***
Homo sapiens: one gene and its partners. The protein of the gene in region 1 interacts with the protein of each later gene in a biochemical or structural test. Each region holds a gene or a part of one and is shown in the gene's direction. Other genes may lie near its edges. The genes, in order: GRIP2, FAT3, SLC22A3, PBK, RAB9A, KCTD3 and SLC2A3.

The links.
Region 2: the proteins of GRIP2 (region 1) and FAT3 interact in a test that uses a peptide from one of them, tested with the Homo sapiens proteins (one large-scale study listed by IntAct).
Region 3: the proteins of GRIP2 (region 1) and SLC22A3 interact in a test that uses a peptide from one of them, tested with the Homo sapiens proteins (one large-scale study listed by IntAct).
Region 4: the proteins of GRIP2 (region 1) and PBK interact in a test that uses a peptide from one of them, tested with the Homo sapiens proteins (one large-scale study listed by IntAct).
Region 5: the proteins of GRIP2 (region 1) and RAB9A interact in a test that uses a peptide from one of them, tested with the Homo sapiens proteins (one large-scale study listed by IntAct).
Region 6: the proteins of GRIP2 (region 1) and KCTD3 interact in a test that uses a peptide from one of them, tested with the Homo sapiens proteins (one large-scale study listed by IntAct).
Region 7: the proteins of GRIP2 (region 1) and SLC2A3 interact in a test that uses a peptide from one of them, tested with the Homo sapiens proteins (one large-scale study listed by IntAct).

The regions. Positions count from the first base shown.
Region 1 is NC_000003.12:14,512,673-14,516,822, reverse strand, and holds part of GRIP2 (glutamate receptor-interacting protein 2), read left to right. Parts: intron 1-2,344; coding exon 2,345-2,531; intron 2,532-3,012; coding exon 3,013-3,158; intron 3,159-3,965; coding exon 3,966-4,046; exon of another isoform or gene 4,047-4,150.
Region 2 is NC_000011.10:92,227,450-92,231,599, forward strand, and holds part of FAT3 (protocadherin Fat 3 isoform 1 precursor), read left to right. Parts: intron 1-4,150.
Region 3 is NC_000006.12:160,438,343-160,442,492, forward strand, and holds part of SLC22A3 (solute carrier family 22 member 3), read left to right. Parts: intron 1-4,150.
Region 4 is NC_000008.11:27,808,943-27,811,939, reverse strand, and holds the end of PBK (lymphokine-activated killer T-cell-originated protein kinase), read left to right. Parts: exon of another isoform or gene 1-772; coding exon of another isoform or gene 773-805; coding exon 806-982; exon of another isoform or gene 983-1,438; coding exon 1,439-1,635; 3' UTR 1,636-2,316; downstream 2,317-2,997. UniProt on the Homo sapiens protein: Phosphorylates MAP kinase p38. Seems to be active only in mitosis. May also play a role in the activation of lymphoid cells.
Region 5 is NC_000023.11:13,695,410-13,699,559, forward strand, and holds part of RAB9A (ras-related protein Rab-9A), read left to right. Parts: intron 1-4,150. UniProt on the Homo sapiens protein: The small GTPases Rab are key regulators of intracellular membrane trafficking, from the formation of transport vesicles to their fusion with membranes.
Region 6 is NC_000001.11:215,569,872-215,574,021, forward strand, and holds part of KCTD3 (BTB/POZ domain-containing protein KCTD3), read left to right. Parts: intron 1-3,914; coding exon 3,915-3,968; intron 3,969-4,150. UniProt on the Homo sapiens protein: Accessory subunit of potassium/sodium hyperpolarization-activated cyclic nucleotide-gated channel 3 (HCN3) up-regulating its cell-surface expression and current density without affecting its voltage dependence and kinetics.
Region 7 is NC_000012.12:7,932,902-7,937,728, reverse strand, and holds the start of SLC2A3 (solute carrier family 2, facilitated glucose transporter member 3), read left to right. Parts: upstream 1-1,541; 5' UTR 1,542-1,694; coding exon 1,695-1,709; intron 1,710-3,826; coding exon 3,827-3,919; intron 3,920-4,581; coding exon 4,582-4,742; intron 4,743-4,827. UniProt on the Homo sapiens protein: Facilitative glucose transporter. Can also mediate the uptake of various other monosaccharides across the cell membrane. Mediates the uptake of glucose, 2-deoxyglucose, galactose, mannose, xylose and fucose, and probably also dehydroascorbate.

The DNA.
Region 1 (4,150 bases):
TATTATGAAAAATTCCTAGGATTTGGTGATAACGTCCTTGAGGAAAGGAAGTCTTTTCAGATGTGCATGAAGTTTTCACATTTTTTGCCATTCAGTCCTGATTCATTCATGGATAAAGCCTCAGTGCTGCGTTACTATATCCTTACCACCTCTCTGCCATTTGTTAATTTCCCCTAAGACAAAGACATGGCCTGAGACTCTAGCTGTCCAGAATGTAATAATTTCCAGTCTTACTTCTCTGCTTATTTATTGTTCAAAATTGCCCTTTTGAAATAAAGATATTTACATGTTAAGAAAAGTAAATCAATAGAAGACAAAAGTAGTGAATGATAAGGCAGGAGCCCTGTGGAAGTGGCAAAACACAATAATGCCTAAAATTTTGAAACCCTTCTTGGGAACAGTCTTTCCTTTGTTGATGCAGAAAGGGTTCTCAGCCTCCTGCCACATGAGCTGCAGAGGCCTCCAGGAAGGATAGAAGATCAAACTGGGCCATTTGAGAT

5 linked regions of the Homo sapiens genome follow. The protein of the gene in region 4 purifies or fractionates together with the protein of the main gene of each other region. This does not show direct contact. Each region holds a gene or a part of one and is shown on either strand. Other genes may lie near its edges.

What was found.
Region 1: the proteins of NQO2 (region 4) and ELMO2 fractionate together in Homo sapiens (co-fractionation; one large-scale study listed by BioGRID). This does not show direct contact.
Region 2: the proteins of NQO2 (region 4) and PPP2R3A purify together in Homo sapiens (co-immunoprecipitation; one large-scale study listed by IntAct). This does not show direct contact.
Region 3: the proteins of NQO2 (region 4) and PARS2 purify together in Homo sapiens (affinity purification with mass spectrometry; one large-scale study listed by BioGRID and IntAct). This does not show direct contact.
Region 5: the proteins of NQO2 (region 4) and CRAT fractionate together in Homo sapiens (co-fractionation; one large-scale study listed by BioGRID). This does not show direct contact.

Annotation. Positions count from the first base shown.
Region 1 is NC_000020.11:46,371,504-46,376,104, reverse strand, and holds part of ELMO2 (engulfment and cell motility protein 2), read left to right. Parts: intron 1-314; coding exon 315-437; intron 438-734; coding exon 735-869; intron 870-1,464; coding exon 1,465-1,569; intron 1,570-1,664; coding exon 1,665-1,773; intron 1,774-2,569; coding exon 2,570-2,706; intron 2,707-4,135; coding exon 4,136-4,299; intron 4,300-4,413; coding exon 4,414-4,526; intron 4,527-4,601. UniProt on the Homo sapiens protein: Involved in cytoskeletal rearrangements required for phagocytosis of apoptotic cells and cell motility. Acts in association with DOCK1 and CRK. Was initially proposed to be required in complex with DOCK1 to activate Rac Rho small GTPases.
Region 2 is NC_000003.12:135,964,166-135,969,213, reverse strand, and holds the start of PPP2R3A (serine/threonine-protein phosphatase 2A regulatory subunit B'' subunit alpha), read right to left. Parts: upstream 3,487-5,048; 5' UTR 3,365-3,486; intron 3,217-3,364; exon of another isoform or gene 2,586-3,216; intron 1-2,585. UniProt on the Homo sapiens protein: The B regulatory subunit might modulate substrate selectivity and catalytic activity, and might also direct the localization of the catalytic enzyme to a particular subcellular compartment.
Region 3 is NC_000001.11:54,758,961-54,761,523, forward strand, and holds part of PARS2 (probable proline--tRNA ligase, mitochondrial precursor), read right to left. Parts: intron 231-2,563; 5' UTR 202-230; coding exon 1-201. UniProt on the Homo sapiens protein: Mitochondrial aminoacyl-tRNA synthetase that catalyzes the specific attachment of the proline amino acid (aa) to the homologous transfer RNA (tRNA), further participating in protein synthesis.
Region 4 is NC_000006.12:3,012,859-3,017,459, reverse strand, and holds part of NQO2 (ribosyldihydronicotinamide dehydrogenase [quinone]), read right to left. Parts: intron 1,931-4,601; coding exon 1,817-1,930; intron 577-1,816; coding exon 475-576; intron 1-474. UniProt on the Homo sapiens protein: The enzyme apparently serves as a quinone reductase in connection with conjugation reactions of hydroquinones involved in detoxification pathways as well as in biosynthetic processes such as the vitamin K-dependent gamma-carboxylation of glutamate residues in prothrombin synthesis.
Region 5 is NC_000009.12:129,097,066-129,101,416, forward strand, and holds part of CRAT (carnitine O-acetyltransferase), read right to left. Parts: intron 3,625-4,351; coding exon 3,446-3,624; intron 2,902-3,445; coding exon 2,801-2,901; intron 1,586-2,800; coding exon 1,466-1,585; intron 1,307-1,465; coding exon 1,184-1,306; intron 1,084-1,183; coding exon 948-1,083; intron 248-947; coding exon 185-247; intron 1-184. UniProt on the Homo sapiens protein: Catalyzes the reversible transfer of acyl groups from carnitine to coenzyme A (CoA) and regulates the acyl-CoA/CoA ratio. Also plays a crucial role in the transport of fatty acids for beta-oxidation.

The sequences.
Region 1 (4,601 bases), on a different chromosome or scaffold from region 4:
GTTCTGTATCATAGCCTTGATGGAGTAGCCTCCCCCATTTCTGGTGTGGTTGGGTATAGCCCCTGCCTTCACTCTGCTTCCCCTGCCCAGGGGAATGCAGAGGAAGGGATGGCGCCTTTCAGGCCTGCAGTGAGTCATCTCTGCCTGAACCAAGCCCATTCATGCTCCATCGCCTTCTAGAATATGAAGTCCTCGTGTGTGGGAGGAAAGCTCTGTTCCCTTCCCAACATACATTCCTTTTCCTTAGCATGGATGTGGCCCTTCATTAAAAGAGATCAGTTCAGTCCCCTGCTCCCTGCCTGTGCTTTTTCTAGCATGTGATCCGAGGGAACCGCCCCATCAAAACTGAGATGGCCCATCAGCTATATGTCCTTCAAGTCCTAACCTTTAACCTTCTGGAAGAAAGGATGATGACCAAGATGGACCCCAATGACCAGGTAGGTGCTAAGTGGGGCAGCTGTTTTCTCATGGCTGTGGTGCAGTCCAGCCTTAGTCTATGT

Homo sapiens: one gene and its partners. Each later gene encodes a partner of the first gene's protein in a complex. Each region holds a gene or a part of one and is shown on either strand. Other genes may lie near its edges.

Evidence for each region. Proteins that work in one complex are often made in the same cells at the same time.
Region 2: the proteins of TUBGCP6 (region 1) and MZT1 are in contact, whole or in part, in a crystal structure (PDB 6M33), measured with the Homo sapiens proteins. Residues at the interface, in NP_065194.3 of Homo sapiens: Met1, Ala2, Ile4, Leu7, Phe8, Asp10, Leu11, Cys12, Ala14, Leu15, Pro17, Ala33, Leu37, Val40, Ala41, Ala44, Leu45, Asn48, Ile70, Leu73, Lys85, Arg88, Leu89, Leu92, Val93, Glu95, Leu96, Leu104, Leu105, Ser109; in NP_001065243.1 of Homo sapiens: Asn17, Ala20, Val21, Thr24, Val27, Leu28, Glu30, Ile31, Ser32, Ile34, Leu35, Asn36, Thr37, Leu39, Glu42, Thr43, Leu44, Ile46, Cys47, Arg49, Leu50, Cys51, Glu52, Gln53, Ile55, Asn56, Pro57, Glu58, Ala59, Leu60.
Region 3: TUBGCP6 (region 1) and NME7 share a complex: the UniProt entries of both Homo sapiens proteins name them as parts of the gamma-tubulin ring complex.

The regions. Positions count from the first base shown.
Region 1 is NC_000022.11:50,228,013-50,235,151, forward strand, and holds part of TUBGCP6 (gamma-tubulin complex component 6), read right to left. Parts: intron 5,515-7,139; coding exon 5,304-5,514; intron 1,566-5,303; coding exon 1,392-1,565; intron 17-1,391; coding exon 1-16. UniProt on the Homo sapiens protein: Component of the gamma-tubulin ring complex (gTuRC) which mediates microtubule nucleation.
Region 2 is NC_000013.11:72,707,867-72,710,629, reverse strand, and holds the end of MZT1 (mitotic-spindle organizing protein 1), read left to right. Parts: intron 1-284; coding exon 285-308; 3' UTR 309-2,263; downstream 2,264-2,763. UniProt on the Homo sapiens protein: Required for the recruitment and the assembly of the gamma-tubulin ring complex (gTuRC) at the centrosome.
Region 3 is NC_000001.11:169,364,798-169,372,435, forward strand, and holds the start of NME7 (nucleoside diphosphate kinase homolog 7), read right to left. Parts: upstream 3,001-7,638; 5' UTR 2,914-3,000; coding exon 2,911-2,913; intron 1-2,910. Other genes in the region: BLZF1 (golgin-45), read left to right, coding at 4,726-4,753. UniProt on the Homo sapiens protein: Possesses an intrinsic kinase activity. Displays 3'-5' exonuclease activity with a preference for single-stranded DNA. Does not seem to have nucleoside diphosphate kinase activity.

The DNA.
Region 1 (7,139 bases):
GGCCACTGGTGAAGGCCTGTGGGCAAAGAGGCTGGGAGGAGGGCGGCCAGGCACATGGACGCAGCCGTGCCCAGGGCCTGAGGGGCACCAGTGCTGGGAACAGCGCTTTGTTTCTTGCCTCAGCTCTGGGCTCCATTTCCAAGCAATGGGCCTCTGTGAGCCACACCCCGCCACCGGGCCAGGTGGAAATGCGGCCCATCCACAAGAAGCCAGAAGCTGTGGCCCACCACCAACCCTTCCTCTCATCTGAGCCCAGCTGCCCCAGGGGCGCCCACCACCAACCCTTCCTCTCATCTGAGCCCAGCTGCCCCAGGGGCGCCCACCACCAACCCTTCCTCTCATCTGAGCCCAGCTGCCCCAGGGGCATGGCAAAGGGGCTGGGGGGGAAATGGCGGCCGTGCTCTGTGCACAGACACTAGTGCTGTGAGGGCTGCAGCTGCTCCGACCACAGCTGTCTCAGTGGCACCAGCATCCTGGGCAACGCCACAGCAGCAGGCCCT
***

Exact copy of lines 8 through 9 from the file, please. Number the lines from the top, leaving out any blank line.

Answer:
Region 7: the proteins of GRIP2 (region 1) and SLC2A3 interact in a test that uses a peptide from one of them, tested with the Homo sapiens proteins (one large-scale study listed by IntAct).

The regions. Positions count from the first base shown.